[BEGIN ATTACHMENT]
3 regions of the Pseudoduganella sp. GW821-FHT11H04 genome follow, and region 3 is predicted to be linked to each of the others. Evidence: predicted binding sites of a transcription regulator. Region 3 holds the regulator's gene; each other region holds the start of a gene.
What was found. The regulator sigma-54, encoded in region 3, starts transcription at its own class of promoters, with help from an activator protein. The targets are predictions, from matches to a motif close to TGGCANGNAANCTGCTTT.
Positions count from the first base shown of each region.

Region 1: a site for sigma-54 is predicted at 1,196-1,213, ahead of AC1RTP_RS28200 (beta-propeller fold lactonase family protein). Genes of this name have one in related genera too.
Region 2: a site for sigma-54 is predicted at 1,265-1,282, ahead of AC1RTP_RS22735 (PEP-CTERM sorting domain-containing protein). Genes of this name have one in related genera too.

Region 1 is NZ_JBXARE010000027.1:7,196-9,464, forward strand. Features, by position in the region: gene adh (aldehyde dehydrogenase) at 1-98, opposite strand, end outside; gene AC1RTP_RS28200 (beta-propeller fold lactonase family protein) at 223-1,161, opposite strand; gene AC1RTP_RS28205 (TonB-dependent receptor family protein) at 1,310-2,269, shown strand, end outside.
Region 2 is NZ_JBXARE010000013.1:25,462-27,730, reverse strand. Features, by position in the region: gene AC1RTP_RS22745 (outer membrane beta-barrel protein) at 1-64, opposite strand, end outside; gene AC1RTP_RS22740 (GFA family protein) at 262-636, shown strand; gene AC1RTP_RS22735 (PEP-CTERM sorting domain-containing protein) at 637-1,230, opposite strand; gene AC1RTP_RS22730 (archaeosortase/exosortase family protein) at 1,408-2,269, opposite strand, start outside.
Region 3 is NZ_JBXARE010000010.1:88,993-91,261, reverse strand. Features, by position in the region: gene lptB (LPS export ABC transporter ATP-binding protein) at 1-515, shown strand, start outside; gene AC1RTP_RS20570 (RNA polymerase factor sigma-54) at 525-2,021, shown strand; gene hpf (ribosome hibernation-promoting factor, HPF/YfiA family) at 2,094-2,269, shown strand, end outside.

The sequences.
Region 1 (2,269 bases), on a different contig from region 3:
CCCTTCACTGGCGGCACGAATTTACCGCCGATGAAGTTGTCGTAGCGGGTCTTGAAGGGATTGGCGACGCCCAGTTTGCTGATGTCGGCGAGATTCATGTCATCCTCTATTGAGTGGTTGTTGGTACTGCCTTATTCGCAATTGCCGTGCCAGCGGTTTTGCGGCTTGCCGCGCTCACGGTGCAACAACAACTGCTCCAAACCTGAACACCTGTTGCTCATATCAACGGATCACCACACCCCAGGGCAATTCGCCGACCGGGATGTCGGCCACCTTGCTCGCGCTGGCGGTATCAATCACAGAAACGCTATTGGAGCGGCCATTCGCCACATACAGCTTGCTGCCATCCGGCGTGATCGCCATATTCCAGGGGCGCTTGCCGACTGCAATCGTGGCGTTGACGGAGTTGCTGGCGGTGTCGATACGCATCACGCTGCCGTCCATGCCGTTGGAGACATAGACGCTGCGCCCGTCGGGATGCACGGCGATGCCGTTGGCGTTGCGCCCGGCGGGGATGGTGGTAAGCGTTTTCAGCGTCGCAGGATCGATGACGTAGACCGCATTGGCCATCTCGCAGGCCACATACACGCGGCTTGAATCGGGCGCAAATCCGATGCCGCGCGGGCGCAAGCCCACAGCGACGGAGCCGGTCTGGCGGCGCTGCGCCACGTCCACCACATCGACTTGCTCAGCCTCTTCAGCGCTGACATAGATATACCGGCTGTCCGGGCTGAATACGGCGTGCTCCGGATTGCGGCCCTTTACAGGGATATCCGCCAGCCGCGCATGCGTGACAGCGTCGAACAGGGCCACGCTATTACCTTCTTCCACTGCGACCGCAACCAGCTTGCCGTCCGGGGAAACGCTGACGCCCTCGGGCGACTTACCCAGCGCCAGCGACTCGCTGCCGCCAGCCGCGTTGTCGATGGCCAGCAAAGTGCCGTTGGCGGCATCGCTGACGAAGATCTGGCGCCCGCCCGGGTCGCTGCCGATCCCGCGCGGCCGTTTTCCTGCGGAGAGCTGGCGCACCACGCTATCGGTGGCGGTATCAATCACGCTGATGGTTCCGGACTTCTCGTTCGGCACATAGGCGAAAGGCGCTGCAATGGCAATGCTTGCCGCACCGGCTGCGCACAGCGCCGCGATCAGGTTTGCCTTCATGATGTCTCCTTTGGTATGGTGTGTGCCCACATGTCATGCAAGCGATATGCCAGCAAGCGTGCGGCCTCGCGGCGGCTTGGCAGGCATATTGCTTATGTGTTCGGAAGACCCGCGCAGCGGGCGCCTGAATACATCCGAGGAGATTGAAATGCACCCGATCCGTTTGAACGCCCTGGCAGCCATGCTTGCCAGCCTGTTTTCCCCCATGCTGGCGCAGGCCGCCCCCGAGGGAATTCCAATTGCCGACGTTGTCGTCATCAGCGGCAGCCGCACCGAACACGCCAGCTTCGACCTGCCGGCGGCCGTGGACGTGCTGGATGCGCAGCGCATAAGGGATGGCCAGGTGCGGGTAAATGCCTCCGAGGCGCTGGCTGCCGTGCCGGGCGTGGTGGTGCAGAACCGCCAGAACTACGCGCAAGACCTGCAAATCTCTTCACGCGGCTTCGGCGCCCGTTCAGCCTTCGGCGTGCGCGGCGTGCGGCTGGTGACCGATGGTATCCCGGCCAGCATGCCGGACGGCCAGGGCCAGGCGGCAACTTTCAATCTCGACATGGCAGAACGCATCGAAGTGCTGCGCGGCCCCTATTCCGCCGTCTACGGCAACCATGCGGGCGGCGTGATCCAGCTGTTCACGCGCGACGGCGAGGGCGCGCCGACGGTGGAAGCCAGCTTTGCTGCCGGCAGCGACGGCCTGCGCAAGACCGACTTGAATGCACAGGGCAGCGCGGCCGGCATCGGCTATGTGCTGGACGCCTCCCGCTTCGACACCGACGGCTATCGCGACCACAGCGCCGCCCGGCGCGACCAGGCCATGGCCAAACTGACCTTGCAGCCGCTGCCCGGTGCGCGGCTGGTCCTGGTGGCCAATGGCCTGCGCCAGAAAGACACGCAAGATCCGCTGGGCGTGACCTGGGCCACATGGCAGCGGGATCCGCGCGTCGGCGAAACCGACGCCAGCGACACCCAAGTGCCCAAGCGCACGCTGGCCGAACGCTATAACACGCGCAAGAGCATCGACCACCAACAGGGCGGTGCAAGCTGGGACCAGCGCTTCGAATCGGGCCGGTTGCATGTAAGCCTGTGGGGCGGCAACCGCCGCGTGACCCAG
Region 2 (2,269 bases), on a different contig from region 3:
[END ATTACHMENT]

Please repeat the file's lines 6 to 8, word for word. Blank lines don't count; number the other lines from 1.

Region 1 is NZ_JBXARE010000027.1:7,196-9,464, forward strand. Features, by position in the region: gene adh (aldehyde dehydrogenase) at 1-98, opposite strand, end outside; gene AC1RTP_RS28200 (beta-propeller fold lactonase family protein) at 223-1,161, opposite strand; gene AC1RTP_RS28205 (TonB-dependent receptor family protein) at 1,310-2,269, shown strand, end outside.
Region 2 is NZ_JBXARE010000013.1:25,462-27,730, reverse strand. Features, by position in the region: gene AC1RTP_RS22745 (outer membrane beta-barrel protein) at 1-64, opposite strand, end outside; gene AC1RTP_RS22740 (GFA family protein) at 262-636, shown strand; gene AC1RTP_RS22735 (PEP-CTERM sorting domain-containing protein) at 637-1,230, opposite strand; gene AC1RTP_RS22730 (archaeosortase/exosortase family protein) at 1,408-2,269, opposite strand, start outside.
Region 3 is NZ_JBXARE010000010.1:88,993-91,261, reverse strand. Features, by position in the region: gene lptB (LPS export ABC transporter ATP-binding protein) at 1-515, shown strand, start outside; gene AC1RTP_RS20570 (RNA polymerase factor sigma-54) at 525-2,021, shown strand; gene hpf (ribosome hibernation-promoting factor, HPF/YfiA family) at 2,094-2,269, shown strand, end outside.